You might find some comfort and support in the neurodiversity movement, if you haven’t already stumbled upon it. It does draw from the current mental health system that we have in place and it’s far from perfect, but it is nice to communicate with other people who have been designated as “weird” and not get silence or blank stares. Or talk about being on disability in a neutral way, free of judgment.

    Although, it does hold that some people are just “wired” differently than what’s seen as the norm, which hasn’t been really proven. But it does hold that these differences between people (whether or not they’re a result of some sort of physical difference) are good things and something to be embraced.

  • Trying to navigate the withdrawal has been the thing that’s keeping me from going off of my medications. Polypharmacy involving Paxil, Anafranil, and Xanax. I’m just thankful I found Mad In America before I had taken my first doses of Risperdal and Zyprexa. All prescribed in conjunction with each other for anxiety disorders and OCD.

    I’ve thought about coming off of Paxil for years now, but I’m 28 and have been taking a full 40mg dose since I was 6. I know there are people who do come off of medications that they’ve been taking for a long time, but I haven’t seen any accounts where the person’s brain had literally developed in conjunction with the pills. Is there even any decent research on the changes in the brain when children are put on these drugs?

    I also wish that I hadn’t bought into the idea that Anafranil is super special and has a magic anti-obsessive property that isn’t found in other drugs and can only be attained at doses above 200mg. I was washing my hands for like two or three full hours a day and it took me hours to even get a bowl of cereal and was desperate at that point.

    It became a self-fulfilling prophecy because everyone told me that I had this brain disease that I’d have for the rest of my life and would constantly be clawing its way through my mind even if I didn’t have any form of “symptoms” anymore and that I’d have to be constantly vigilant to make sure it didn’t return.

    You know what’s distressing? That train of thought. And the more it was reinforced, the worse I got.

    I’m doing better now, mainly by completely erasing that notion of “This is a brain disease” from my mind and distancing myself from formal treatment. I stopped medicalizing and analyzing myself and just let myself actually feel my emotions for once in my life. Turns out those emotions that I’d fear (literally fear itself) were a lot less intense than I’d thought they’d be.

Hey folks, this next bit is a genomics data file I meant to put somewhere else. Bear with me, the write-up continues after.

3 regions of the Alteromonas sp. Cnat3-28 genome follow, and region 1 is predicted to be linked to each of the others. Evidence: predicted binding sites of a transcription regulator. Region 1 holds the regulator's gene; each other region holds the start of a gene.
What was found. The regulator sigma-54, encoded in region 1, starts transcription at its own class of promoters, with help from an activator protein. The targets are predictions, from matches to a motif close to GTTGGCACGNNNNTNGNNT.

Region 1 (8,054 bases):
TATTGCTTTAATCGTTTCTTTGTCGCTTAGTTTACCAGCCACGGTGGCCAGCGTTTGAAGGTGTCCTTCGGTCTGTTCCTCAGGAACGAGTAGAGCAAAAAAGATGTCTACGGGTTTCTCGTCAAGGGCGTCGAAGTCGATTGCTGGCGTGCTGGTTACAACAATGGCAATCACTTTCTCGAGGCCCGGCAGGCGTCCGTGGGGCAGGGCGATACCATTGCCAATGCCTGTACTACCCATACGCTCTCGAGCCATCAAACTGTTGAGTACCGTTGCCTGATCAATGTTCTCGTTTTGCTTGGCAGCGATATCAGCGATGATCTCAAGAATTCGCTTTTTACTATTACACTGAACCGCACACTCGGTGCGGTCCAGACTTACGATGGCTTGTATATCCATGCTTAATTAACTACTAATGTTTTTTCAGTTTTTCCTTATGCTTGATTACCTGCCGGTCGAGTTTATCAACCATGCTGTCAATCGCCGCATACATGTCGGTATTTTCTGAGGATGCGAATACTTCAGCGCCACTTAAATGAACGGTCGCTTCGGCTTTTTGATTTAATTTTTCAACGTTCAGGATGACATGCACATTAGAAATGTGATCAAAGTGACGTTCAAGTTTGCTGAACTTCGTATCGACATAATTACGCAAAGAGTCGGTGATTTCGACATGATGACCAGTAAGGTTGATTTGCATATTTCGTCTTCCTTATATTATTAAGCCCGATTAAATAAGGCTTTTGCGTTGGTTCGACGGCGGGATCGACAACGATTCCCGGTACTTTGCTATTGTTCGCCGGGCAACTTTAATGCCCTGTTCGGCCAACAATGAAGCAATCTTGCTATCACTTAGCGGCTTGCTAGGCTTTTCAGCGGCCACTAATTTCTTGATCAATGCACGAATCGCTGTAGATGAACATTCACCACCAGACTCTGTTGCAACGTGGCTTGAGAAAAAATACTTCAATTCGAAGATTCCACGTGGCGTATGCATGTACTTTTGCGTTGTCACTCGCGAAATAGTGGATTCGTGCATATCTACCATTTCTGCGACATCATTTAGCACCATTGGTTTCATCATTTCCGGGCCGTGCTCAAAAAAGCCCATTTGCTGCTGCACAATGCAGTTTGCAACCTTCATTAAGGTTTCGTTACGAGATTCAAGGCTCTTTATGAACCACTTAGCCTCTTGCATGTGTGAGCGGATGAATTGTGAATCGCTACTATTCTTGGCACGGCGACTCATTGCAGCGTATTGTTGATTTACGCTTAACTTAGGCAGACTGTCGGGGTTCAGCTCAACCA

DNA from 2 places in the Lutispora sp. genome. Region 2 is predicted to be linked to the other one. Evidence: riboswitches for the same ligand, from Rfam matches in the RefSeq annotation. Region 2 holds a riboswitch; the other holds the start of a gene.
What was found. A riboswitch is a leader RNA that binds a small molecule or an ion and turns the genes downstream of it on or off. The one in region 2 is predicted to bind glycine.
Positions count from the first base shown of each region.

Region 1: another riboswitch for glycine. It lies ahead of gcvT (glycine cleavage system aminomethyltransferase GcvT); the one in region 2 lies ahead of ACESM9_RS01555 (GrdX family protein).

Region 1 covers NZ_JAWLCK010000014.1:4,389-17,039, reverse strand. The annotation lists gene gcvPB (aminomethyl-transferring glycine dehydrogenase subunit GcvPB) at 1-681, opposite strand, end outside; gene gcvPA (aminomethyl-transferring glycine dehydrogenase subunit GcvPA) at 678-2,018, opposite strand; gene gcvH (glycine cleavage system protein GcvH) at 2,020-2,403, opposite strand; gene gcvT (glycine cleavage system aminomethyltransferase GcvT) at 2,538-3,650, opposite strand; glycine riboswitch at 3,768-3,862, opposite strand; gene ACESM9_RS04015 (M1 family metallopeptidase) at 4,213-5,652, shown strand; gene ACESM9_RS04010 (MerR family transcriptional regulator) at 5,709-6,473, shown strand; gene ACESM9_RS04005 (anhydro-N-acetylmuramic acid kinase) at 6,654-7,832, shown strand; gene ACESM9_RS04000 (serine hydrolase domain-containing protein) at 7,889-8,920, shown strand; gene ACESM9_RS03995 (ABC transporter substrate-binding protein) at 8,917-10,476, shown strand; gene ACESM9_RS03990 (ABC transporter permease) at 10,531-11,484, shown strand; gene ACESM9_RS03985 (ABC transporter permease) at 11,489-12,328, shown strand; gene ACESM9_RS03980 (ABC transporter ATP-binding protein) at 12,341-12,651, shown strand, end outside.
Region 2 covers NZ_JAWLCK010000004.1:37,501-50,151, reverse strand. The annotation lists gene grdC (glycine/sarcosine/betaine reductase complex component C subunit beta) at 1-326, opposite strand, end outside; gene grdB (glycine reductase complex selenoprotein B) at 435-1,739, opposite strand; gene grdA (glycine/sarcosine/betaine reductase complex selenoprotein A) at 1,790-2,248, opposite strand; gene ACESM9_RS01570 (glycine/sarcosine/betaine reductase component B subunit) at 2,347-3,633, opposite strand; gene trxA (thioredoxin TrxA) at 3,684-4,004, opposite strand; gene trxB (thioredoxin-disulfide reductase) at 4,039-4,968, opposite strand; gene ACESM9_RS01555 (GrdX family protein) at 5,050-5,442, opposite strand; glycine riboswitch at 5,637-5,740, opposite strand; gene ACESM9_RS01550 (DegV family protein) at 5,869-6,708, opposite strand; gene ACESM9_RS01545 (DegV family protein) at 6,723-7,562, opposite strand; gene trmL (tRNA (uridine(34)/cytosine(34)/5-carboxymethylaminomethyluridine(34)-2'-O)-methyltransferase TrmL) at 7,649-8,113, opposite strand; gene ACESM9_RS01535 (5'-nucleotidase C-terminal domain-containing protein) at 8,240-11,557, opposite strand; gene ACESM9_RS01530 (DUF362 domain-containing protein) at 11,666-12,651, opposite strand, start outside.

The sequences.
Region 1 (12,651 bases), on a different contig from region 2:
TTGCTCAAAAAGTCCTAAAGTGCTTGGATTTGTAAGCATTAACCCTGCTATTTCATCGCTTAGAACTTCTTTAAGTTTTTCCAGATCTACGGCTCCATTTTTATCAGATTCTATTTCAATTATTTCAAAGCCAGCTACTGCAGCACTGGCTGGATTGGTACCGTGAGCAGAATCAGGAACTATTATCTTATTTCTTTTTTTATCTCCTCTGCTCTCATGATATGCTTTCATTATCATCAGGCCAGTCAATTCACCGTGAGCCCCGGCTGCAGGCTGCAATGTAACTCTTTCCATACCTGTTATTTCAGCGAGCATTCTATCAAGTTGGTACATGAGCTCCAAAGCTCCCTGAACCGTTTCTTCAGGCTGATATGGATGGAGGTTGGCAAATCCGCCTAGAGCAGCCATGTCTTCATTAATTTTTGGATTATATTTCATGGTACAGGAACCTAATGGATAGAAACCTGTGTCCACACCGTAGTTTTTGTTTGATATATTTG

Blah, just watch me go off and talk all about myself all the time. I’m not as self-centered as my comment history makes me out to seem, I swear! Thank you for writing this book and letting MIA share it with us!

  • I’ve been passed around in the mental health care system since I was 6-years-old, so 22 years now. The “it’s a chronic condition that you’ll have for the rest of your life” mindset was ingrained in me until pretty recently.

    I used to have these battles with acronym-named, invisible foes — GAD, MDD, OCD, ED-NOS, AVPD, DPD, PSTD — before I started reading Mad In America and realized that, at the end of the day, they’re all just feelings. And feelings come and go, sometimes for reasons we don’t understand.

    Once I took the blinders off and saw myself as more than just a list of diagnoses that would last forever, I, shockingly, started feeling better.

    I think part of the reason why people flock to diagnoses is because they’re very neat and orderly, while the human experience is often chaotic and messy. It’s a way to compartmentalize emotions that feel like “too much.”

    This entire series has been really eye-opening for me and I thank you for writing it.

  • What makes me marvel a little bit is the way that our society wants to “treat” people who don’t experience distress.

    Could you imagine how many historical religious figures would have been treated in this day and age? Like Joan D’Arc or other saints. Or heck, any of the people who wrote what people now organize into a Bible. They all had mystical and religious experiences, but weren’t simply dismissed as “ill.”

    Growing up Catholic as a child, I did wonder why there are so few modern-day saints. Why did God stop speaking or interacting with humans? It took me a long time to figure out that they’d be exactly the type who would be forced into a treatment to “fix” their minds.

  • They still happen. The shaking hands are minor and don’t really affect my life too much, except when I have to do extremely delicate tasks, like spooling film onto a reel when I develop photos.

    The jerks are isolated and only occur a few times a day. It’s like a myoclonic jerk similar to what you can have as you’re falling asleep. They only come when I’m either really relaxed or really stressed.

  • Where am I? I’m right here.